Tortorella: I'd do it. That's part of playoff hockey.

Q: Is there any way to slow it down?

Tortorella: No. That's part of playoff hockey. We're trying to do the same thing with some of their people. I thought the second game was more physical than the first. You have to play through it. Especially with the new rules, they're targets. You can't hold up. Teams play that way. They try to put it into areas and bang. Do we want our guys hit? No. But I think it's the responsibility of the players also if they can get away from it, get away from it. But you still have to make a play. That's part of winning in playoff hockey. It's taking a hit to make a play.

Q: When you're having trouble scoring, is the first goal more magnified today?

Tortorella: I'm not going to get into magnifying, back up against the wall, that stuff. We're going to play. We know what we have to do, and we're going to try and play.

Q: From Game 1 to Game 2, especially with some of your young guys, did you see a maturation from that first NHL playoff experience? Maybe McDonagh and Sauer in particular. Could you see growth in a short period of time?

Tortorella: I think those two have right from the get-go have just…it's really encouraging. I looked at McDonagh and I think he has to go through a little process where -- it shouldn't have been a penalty -- but that's going to happen.  You can't take a risk. If you're not playing between the whistles, you're taking a risk. I think he'll learn there. But the way he's handled himself, I think he's got some fight to him. You can just see his attitude. I think he has the right attitude. Michael Sauer, the same thing. They've been two of our best as far as handling their first situation. I felt Step played better. Artie Anisimov…you know, I think there is some nerves. But I think as each game goes by, they are getting better. Now it's a new animal coming into MSG here, home building. I'm anxious to see how they react. This is all part of the process of building a team. So I'm glad we're here, and I think we will be better as we keep on going through the series.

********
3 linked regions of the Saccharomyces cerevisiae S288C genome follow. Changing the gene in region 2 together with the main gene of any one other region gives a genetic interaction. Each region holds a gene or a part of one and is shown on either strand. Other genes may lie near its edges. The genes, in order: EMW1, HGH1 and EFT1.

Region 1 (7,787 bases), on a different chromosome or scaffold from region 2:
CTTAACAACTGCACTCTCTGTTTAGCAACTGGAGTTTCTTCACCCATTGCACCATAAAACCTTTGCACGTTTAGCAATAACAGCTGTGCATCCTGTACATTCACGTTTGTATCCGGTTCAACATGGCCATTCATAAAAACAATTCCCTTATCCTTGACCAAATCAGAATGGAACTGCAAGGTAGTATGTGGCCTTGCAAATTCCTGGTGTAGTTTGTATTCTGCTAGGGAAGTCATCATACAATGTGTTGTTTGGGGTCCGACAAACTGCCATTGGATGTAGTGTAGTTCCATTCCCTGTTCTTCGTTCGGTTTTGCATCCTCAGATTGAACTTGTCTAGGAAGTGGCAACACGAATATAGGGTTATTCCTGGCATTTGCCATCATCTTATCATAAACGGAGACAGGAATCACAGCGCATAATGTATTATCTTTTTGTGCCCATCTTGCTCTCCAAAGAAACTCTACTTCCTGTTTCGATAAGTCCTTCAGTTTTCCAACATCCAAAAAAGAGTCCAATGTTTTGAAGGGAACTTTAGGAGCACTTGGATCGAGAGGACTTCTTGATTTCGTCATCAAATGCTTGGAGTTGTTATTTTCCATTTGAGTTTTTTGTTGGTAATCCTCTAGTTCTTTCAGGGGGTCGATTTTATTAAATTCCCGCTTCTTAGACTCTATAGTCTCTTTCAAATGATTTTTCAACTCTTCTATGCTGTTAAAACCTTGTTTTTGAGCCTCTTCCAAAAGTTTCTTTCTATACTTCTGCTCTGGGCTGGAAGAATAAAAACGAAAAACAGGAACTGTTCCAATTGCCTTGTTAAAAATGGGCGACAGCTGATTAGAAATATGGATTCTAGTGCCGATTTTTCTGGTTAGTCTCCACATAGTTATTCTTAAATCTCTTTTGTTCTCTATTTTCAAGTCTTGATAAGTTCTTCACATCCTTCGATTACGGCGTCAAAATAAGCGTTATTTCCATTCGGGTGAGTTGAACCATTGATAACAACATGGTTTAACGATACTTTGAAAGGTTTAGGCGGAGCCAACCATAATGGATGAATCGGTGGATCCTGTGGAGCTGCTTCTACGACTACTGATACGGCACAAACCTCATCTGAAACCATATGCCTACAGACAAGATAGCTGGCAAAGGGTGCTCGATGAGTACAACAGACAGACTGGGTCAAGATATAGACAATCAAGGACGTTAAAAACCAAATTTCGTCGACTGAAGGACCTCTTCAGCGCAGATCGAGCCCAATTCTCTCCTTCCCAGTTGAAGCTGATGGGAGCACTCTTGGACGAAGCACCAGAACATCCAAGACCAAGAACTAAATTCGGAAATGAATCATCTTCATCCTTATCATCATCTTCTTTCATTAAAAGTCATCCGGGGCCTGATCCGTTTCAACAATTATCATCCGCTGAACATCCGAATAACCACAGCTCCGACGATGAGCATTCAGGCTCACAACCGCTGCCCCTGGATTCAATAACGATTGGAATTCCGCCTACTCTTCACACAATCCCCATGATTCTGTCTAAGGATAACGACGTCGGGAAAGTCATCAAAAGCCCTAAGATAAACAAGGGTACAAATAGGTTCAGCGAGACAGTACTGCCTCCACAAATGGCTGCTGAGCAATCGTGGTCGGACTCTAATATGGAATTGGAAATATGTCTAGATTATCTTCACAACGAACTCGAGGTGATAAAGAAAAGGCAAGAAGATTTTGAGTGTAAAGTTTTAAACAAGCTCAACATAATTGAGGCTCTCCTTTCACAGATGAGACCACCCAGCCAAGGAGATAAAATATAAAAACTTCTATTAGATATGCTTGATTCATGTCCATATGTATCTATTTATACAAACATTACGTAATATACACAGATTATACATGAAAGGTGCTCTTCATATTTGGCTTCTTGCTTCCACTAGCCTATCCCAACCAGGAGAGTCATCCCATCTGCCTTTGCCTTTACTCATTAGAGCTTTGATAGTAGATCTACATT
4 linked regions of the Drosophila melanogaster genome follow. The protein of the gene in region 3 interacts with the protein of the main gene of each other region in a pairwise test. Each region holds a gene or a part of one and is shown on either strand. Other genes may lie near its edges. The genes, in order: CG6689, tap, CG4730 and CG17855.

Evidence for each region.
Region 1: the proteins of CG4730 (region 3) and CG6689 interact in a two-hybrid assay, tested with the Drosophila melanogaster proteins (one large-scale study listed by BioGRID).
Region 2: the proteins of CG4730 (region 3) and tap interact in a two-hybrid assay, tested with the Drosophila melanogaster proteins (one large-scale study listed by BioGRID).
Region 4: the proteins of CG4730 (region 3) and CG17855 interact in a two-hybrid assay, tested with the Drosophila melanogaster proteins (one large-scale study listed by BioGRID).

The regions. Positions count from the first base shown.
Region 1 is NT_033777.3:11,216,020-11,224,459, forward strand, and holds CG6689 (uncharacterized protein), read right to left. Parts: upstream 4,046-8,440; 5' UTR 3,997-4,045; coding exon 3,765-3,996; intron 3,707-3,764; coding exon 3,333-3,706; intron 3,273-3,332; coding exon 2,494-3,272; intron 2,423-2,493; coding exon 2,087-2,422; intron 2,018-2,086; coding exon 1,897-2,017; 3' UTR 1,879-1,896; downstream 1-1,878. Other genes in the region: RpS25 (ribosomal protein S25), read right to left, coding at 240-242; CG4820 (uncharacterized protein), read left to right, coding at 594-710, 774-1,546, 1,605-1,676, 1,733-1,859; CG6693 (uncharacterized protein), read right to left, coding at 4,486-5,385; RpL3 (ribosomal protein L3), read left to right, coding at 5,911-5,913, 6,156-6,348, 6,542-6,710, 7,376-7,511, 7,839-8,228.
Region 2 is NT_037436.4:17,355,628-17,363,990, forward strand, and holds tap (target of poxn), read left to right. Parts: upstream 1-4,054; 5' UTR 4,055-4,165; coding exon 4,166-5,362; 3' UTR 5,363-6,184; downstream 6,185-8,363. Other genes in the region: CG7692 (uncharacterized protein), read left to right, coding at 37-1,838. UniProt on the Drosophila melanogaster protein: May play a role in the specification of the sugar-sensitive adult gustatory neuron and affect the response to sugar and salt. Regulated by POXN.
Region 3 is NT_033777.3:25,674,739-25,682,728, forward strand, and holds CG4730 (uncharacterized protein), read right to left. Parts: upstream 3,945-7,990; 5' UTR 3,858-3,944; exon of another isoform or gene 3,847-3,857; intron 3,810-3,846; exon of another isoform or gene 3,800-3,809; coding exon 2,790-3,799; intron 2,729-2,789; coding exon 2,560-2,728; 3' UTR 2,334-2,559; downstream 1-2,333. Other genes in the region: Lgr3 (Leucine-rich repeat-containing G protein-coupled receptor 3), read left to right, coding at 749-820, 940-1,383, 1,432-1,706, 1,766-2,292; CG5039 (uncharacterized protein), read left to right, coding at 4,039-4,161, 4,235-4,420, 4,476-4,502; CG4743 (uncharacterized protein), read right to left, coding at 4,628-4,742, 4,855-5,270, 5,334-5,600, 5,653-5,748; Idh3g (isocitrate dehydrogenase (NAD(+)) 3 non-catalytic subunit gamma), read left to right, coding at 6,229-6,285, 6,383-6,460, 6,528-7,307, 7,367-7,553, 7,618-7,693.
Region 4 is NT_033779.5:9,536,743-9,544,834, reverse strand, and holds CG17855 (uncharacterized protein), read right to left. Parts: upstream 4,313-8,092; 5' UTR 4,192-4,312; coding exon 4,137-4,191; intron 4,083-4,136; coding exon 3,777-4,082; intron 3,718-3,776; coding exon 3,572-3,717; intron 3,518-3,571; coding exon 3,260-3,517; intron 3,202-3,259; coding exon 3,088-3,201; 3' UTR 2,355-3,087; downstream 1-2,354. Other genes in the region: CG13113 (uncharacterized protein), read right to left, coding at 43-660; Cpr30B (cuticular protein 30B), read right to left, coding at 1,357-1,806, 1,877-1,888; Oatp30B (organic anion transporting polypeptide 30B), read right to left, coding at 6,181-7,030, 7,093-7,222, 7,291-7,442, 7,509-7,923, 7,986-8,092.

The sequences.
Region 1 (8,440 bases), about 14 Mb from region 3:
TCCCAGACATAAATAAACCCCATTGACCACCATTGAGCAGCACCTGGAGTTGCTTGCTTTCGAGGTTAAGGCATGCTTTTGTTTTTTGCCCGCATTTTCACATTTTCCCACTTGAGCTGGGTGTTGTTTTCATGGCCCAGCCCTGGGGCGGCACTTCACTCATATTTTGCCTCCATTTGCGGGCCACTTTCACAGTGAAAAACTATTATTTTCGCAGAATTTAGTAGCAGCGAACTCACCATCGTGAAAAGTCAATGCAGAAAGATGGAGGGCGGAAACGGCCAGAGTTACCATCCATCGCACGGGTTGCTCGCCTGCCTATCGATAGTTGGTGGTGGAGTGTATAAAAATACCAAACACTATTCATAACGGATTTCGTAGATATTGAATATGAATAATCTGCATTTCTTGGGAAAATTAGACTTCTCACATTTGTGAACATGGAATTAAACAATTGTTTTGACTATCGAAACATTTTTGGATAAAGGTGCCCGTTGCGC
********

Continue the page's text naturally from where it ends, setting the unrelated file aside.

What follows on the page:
Q: Are there parts of their game you can see per shift, per period, per game? I know it's early, but the seeing of it from where you stand.

Tortorella: Improving?

Q: Yeah.

Tortorella: I'll go to Artie because he just sticks out. I thought he really struggled at times and then in the second half of Game 2, he started being more physical. He just seemed more involved. He's an important guy for us. He's a young man that has been given quite a bit of responsibility as a center ice man on this team. I just saw him start growing a little bit in understanding that your game comes in when you start getting around the puck and hitting people. It's very important for Step, also. Step has gone through not a lot of downs, a couple downs early in the season, but once he started getting involved with the body, his game follows behind it. It always is. I think they're improving. I think they'll be…I'm looking forward to them today. Not only those guys, but I think our team is really ready to jump in here and try to grab some momentum.

Q: How do you get to the inside a little bit more? Will this building change things? How can you get your team to the inside to the net?

Tortorella: That's a willingness. It doesn't matter which building. You can be out on the pond playing. It's a matter of trying to get there. It's a matter of trying to funnel shots there to allow people to get there. The series is 2-0, but it's been, at least from my standpoint, either way, it could change. It changes. I think at times, I think we've defended pretty well. Our biggest key is just to get something good to happen for us offensively. I look at their second goal the other night, which was a huge goal. We're defending their power play the right way. It deflects off of Gilroy's skate and right onto Arnott's stick, and he buries it. That's a huge goal. I'm hoping something like that happens for us. Because we're not far off. They can't win the series today, we can't win the series today. But we can grab some momentum. And I think that's the most important thing when you're involved in a series, is trying to get some momentum on your side.